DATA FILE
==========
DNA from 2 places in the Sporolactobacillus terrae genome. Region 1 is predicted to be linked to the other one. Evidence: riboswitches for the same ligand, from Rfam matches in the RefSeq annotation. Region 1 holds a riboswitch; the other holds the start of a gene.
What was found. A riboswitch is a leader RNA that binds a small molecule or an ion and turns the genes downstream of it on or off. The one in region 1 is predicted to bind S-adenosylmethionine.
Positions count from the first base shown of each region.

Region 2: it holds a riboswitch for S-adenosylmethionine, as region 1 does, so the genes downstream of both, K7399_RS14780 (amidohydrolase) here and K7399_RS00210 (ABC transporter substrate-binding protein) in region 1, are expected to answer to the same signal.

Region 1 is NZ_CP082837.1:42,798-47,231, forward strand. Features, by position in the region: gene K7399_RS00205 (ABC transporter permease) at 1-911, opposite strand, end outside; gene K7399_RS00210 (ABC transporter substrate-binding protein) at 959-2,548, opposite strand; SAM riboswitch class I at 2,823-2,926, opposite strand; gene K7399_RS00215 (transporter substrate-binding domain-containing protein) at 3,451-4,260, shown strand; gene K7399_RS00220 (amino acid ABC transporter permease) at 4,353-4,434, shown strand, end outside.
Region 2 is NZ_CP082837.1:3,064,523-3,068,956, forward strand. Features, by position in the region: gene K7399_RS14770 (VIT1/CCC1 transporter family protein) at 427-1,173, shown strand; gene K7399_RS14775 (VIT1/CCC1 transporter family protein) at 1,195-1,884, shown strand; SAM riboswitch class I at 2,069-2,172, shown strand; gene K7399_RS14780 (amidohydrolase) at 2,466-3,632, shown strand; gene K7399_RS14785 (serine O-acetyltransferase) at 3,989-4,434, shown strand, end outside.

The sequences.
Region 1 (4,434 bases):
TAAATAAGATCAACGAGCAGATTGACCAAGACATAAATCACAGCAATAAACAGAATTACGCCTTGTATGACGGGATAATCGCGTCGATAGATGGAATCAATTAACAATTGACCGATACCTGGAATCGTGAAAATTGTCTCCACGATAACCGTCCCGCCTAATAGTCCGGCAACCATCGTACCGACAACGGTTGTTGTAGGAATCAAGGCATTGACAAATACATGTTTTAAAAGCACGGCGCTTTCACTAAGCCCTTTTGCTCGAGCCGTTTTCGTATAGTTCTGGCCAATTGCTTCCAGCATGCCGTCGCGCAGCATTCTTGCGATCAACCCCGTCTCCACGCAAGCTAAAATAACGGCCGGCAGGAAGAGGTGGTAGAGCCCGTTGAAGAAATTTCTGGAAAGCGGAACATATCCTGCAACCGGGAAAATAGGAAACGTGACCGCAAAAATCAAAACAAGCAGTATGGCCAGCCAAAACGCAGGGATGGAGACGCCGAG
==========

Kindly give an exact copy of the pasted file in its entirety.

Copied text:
DNA from 2 places in the Sporolactobacillus terrae genome. Region 1 is predicted to be linked to the other one. Evidence: riboswitches for the same ligand, from Rfam matches in the RefSeq annotation. Region 1 holds a riboswitch; the other holds the start of a gene.
What was found. A riboswitch is a leader RNA that binds a small molecule or an ion and turns the genes downstream of it on or off. The one in region 1 is predicted to bind S-adenosylmethionine.
Positions count from the first base shown of each region.

Region 2: it holds a riboswitch for S-adenosylmethionine, as region 1 does, so the genes downstream of both, K7399_RS14780 (amidohydrolase) here and K7399_RS00210 (ABC transporter substrate-binding protein) in region 1, are expected to answer to the same signal.

Region 1 is NZ_CP082837.1:42,798-47,231, forward strand. Features, by position in the region: gene K7399_RS00205 (ABC transporter permease) at 1-911, opposite strand, end outside; gene K7399_RS00210 (ABC transporter substrate-binding protein) at 959-2,548, opposite strand; SAM riboswitch class I at 2,823-2,926, opposite strand; gene K7399_RS00215 (transporter substrate-binding domain-containing protein) at 3,451-4,260, shown strand; gene K7399_RS00220 (amino acid ABC transporter permease) at 4,353-4,434, shown strand, end outside.
Region 2 is NZ_CP082837.1:3,064,523-3,068,956, forward strand. Features, by position in the region: gene K7399_RS14770 (VIT1/CCC1 transporter family protein) at 427-1,173, shown strand; gene K7399_RS14775 (VIT1/CCC1 transporter family protein) at 1,195-1,884, shown strand; SAM riboswitch class I at 2,069-2,172, shown strand; gene K7399_RS14780 (amidohydrolase) at 2,466-3,632, shown strand; gene K7399_RS14785 (serine O-acetyltransferase) at 3,989-4,434, shown strand, end outside.

The sequences.
Region 1 (4,434 bases):
TAAATAAGATCAACGAGCAGATTGACCAAGACATAAATCACAGCAATAAACAGAATTACGCCTTGTATGACGGGATAATCGCGTCGATAGATGGAATCAATTAACAATTGACCGATACCTGGAATCGTGAAAATTGTCTCCACGATAACCGTCCCGCCTAATAGTCCGGCAACCATCGTACCGACAACGGTTGTTGTAGGAATCAAGGCATTGACAAATACATGTTTTAAAAGCACGGCGCTTTCACTAAGCCCTTTTGCTCGAGCCGTTTTCGTATAGTTCTGGCCAATTGCTTCCAGCATGCCGTCGCGCAGCATTCTTGCGATCAACCCCGTCTCCACGCAAGCTAAAATAACGGCCGGCAGGAAGAGGTGGTAGAGCCCGTTGAAGAAATTTCTGGAAAGCGGAACATATCCTGCAACCGGGAAAATAGGAAACGTGACCGCAAAAATCAAAACAAGCAGTATGGCCAGCCAAAACGCAGGGATGGAGACGCCGAG